Spalt Hall's original use as a dormitory had been abandoned and the College was presented with the opportunity to find a new use for the structure. A feasibility study was completed that determined the building could be used to house Antioch College's international language program. Renovation design allowed the building to become a mixed academic building and a "language immersion" coed dormitory including classrooms, seminar space, and offices as well as two floors of dormitory space. A sympathetic addition was completed to provide accessibility and accommodate the multi-use program. The addition serves as a contrasting vertical element which acts both as an entry marquee and flying buttress while providing accessibility, a stronger building identity, and reinforcement of the structure. The original "lift slab" building was designed by Skidmore, Owings & Merrill of Chicago

Antioch College

DAYTON DAILY NEWS

Antioch alumni set up 'tent city' on campus
Hundreds camp out on campus during annual reunion week.
By Kelli Wynn

Staff Writer

Sunday, June 22, 2008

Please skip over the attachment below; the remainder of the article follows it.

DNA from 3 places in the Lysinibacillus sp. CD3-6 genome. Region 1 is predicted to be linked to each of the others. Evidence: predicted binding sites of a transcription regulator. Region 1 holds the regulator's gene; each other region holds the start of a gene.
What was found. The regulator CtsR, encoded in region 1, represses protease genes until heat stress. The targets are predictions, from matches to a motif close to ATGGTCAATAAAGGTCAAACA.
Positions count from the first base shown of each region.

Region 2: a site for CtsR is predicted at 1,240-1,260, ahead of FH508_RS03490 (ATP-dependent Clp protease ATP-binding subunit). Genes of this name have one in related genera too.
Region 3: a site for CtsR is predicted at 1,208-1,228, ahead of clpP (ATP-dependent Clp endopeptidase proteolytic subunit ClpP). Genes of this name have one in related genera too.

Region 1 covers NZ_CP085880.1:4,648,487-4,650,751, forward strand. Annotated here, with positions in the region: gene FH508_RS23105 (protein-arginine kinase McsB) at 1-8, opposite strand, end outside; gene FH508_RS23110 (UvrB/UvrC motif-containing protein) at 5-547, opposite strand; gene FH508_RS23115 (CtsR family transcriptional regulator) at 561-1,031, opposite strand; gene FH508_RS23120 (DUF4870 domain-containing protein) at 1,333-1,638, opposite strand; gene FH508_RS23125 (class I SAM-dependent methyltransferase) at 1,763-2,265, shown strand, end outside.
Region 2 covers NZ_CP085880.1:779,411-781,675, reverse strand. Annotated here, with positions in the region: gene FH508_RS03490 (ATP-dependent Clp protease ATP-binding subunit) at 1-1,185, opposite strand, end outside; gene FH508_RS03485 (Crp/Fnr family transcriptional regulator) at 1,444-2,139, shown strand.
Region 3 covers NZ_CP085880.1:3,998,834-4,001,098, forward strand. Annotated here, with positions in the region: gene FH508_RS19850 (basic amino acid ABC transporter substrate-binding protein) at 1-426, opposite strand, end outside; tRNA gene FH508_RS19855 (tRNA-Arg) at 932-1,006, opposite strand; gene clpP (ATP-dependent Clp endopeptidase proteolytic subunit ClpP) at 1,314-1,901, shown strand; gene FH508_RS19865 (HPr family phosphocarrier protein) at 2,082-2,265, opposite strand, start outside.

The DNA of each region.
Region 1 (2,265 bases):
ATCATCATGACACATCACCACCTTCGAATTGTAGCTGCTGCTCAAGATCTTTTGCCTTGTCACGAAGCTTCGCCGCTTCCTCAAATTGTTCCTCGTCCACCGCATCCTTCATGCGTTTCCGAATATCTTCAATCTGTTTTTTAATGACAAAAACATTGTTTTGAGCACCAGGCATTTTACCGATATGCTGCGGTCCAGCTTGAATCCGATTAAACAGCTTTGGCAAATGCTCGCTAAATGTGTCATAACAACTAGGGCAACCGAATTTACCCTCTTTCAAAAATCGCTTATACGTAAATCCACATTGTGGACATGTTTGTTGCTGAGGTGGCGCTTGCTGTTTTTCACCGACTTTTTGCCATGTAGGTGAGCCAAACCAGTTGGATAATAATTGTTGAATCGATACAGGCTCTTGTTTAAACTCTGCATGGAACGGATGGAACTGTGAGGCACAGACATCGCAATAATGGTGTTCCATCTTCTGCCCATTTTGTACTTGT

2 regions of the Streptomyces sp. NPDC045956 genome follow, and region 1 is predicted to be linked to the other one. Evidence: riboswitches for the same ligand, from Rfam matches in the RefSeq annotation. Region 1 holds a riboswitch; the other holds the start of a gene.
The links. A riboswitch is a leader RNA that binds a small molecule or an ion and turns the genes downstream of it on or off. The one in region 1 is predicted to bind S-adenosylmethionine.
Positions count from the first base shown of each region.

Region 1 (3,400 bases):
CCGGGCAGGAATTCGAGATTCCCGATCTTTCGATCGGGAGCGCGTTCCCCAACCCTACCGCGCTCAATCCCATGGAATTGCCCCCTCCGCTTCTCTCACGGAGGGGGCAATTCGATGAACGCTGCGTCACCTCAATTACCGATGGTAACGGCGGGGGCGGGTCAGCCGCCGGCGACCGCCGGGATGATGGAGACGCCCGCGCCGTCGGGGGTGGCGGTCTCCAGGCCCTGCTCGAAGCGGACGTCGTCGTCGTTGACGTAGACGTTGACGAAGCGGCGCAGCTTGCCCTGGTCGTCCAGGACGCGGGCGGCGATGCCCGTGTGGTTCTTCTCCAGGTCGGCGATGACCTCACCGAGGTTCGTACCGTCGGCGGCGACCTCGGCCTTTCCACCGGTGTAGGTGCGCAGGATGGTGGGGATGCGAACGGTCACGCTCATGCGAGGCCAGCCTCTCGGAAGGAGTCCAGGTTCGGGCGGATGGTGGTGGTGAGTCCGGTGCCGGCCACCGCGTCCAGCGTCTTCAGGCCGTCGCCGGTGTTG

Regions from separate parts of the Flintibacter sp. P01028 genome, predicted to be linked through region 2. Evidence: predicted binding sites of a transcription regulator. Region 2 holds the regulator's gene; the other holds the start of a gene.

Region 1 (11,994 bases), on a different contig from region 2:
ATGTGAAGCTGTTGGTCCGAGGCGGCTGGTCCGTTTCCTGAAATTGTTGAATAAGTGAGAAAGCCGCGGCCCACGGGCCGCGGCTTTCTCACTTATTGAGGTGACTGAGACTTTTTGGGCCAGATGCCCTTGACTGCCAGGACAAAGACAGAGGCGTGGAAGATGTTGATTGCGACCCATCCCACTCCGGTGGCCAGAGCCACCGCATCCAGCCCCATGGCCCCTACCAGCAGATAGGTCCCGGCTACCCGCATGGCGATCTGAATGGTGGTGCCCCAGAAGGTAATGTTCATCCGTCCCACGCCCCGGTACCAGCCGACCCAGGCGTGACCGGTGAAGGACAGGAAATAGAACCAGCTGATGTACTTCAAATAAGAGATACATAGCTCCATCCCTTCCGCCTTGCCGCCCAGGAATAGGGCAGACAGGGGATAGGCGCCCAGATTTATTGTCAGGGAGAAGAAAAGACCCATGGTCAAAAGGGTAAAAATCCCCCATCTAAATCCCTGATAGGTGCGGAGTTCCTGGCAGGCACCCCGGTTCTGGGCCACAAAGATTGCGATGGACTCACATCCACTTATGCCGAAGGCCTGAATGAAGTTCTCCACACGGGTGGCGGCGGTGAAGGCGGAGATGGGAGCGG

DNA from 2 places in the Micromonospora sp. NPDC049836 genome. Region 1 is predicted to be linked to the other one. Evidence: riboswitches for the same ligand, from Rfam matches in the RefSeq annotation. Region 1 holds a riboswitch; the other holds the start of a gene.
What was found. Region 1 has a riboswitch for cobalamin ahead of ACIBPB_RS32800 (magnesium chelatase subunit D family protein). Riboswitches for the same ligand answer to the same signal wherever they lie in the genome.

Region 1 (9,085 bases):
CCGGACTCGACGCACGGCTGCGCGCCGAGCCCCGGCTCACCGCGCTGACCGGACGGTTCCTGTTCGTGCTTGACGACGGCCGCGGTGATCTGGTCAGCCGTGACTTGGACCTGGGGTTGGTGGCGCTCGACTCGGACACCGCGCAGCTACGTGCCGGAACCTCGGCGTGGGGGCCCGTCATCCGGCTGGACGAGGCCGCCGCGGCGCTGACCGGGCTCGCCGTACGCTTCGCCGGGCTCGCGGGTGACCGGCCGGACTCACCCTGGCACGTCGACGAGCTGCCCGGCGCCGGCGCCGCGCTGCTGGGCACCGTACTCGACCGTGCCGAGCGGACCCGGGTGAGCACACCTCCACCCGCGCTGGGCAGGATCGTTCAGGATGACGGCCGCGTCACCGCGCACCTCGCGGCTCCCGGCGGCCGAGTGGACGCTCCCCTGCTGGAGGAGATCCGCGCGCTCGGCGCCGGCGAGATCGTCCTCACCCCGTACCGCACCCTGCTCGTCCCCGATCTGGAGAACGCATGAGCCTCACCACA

2001 graduate Chad Johnson, from Chapel Hill, North Carolina (left) looks on as Antioch faculty member Scott Warren answers media questions, Saturday, June 21, 2008. Antioch alumni gathered as part of their annual reunion, but this year they were locked out of the buildings they normally stay in, so many preferred to stay on campus in tents instead.Click to enlarge

YELLOW SPRINGS – If Evan R. Spalt was alive, he would be really annoyed to see what has happened to Antioch College, his son Allen said Saturday, June 21.

Evan Spalt, a 1934 Antioch graduate, died in 2000. Prior to his death, he was a community manager and a trustee for the college and had donated money during the 1990s to refurbish the building that now holds his name – the "Evan R. Spalt International Center."

"I think he would be very angry at the way the college is being neglected," Allen Spalt said. "He didn't really think bricks and mortar were all that important, but it's kind of hard to have a college without bricks and mortar."